Collaboratives are built on the premise that the whole is greater than the sum of the individual parts, but individuals make up the collaborative and many have performance appraisal systems that require evidence of individual performance. How can one assess individual performance without undermining the essence of the collaborative?

Collaborative members, who need to report to their supervisors or are concerned with personal accountability, are using a variety of techniques for defining their own contribution to the team effort and outcomes. These include using a log book or diary to track one’s inputs, activities, outcomes, and impact; using meeting minutes or other documentation to determine the role and influence of individual members; engaging members in evaluating each other in a nonjudgmental process; and using surveys, group discussions, or interviews with key stakeholders to collect data on member contributions and influence on outcomes. When individual members are responsible for a particular activity, it might also be possible to evaluate that event/activity and link the results to the member’s effort.

Collaboration as a Panacea

Collaboratives are being promoted, expected, or required everywhere. Yet, it seems that a critical initial question is often overlooked: Is a collaborative warranted—is it the most appropriate approach? Some groups and/or communities are not ready for collaboration; some problems do not need a collaborative approach; and sometimes an individual’s background and/or the agency’s mission do not fit that of the collaborative. As we look at this dimension, a variety of evaluative questions emerge that relate to the context and readiness for collaboration in the community and external environment, in the organization, and among stakeholders.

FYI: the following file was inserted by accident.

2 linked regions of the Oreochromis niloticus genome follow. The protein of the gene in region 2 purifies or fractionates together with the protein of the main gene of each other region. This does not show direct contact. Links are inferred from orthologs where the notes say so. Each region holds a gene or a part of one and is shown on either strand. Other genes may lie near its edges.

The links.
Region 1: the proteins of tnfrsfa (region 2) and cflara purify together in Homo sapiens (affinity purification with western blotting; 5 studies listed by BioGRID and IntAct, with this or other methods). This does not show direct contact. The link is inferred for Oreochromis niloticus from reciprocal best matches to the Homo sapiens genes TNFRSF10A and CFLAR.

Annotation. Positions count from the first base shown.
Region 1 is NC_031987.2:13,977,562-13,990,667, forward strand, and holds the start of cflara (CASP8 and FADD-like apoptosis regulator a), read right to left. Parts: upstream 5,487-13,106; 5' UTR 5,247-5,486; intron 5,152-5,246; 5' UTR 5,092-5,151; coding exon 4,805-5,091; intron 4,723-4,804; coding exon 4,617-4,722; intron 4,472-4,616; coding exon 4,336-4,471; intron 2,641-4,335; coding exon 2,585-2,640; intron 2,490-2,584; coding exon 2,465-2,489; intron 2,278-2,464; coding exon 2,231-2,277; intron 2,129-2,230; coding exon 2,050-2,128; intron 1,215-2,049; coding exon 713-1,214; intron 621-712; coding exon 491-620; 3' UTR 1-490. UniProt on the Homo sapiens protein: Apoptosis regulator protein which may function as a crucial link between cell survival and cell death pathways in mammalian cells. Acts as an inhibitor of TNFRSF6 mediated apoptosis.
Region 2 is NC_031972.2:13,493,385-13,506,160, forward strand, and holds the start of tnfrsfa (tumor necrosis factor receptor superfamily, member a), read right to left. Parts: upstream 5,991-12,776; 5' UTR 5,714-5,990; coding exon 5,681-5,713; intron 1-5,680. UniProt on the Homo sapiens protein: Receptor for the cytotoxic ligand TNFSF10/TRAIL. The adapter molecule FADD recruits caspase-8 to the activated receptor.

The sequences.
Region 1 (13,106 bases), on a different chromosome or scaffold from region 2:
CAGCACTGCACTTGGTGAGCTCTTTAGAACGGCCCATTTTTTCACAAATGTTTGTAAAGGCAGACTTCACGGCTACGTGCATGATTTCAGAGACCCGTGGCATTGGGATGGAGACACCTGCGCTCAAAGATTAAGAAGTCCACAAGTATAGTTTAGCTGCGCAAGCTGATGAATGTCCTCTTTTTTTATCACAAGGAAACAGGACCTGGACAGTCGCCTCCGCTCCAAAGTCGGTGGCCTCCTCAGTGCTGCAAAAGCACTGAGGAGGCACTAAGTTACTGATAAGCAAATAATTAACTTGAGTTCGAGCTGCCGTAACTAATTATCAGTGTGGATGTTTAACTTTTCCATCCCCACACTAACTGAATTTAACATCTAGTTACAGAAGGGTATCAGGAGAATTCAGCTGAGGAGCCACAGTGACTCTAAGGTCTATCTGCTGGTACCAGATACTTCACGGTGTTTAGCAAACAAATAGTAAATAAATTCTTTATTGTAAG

We think about this as feasibility evaluation that typically occurs at the beginning of an initiative and is often informal. Some collaboratives are using a readiness questionnaire to ascertain a number of factors, such as the willingness of the community and/or individuals to work together, levels of cooperation and trust, history of previous work, potential barriers to success, and the availability of leadership. Besides the initial feasibility evaluation, each time the collaborative changes, adds new members, or begins a new initiative, it seems important for the group to discuss the feasibility of each—the potential for success, the resources needed, and the compatibility. Again, we are finding it important to help partners and funders consider whether collaboration is the best approach and what technical assistance may be necessary.

Our approach as partners in collaboratives across Wisconsin is to view evaluation as learning and as a shared process among members and stakeholders. Evaluation in the collaborative context becomes a collaborative process itself. The purpose, direction, and expectations for evaluation are negotiated among the collaborative members. When evaluation becomes a part of the collaborative, it provides the focus, feedback, and learning to support continuous progress and growth.

Parts of this article are taken from Taylor-Powell, E., Rossing, B., & Geran, J. (1998). Evaluating collaboratives: Reaching the potential. Madison, WI: University of Wisconsin-Cooperative Extension. (Available at

¹ A collaborative is defined as a group working together to achieve a shared vision. Members engage in a process where they constructively explore their differences and search for (and implement) solutions that go beyond their own limited vision of what is possible. [Gray, B. (1989). Collaborating: Finding common ground for multi-party problems. San Francisco, CA: Jossey-Bass.]

Ellen Taylor-Powell
Evaluation Specialist
University of Wisconsin-Cooperative Extension

‹ Previous Article | Table of Contents | Next Article ›

© 2016 Presidents and Fellows of Harvard College
Published by Harvard Family Research Project